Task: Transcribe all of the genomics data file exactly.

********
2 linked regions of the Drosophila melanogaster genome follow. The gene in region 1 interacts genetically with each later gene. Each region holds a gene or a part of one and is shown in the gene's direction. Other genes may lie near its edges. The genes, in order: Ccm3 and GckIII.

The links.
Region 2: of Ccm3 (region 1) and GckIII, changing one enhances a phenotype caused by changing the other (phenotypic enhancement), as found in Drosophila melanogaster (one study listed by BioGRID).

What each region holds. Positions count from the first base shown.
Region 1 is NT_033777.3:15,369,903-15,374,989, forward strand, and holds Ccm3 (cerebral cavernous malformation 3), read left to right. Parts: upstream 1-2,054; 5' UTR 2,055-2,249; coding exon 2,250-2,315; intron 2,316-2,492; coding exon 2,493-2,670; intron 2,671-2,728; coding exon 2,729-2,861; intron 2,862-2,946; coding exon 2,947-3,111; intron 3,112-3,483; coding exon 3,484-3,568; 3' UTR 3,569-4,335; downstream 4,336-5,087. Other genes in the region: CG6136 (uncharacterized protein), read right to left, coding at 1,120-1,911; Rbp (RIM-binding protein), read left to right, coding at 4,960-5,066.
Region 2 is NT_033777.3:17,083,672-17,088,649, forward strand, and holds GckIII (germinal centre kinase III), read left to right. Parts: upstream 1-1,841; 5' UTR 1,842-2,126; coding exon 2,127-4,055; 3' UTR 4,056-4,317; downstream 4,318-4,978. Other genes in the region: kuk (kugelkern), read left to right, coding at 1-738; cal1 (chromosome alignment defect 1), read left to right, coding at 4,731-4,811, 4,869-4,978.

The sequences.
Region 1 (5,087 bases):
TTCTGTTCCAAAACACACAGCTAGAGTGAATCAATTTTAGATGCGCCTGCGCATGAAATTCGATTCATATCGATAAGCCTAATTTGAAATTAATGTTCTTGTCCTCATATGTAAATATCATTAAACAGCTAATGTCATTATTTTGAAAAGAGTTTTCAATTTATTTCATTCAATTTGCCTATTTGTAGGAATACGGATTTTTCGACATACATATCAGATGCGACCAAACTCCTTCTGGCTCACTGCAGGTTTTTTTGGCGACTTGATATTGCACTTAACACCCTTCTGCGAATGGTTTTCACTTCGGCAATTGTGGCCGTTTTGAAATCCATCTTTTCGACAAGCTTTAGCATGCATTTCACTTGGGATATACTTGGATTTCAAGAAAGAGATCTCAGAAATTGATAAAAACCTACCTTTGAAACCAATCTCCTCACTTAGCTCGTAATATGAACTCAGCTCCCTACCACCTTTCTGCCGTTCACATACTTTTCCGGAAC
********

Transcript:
2 linked regions of the Drosophila melanogaster genome follow. The gene in region 1 interacts genetically with each later gene. Each region holds a gene or a part of one and is shown in the gene's direction. Other genes may lie near its edges. The genes, in order: Ccm3 and GckIII.

The links.
Region 2: of Ccm3 (region 1) and GckIII, changing one enhances a phenotype caused by changing the other (phenotypic enhancement), as found in Drosophila melanogaster (one study listed by BioGRID).

What each region holds. Positions count from the first base shown.
Region 1 is NT_033777.3:15,369,903-15,374,989, forward strand, and holds Ccm3 (cerebral cavernous malformation 3), read left to right. Parts: upstream 1-2,054; 5' UTR 2,055-2,249; coding exon 2,250-2,315; intron 2,316-2,492; coding exon 2,493-2,670; intron 2,671-2,728; coding exon 2,729-2,861; intron 2,862-2,946; coding exon 2,947-3,111; intron 3,112-3,483; coding exon 3,484-3,568; 3' UTR 3,569-4,335; downstream 4,336-5,087. Other genes in the region: CG6136 (uncharacterized protein), read right to left, coding at 1,120-1,911; Rbp (RIM-binding protein), read left to right, coding at 4,960-5,066.
Region 2 is NT_033777.3:17,083,672-17,088,649, forward strand, and holds GckIII (germinal centre kinase III), read left to right. Parts: upstream 1-1,841; 5' UTR 1,842-2,126; coding exon 2,127-4,055; 3' UTR 4,056-4,317; downstream 4,318-4,978. Other genes in the region: kuk (kugelkern), read left to right, coding at 1-738; cal1 (chromosome alignment defect 1), read left to right, coding at 4,731-4,811, 4,869-4,978.

The sequences.
Region 1 (5,087 bases):
TTCTGTTCCAAAACACACAGCTAGAGTGAATCAATTTTAGATGCGCCTGCGCATGAAATTCGATTCATATCGATAAGCCTAATTTGAAATTAATGTTCTTGTCCTCATATGTAAATATCATTAAACAGCTAATGTCATTATTTTGAAAAGAGTTTTCAATTTATTTCATTCAATTTGCCTATTTGTAGGAATACGGATTTTTCGACATACATATCAGATGCGACCAAACTCCTTCTGGCTCACTGCAGGTTTTTTTGGCGACTTGATATTGCACTTAACACCCTTCTGCGAATGGTTTTCACTTCGGCAATTGTGGCCGTTTTGAAATCCATCTTTTCGACAAGCTTTAGCATGCATTTCACTTGGGATATACTTGGATTTCAAGAAAGAGATCTCAGAAATTGATAAAAACCTACCTTTGAAACCAATCTCCTCACTTAGCTCGTAATATGAACTCAGCTCCCTACCACCTTTCTGCCGTTCACATACTTTTCCGGAAC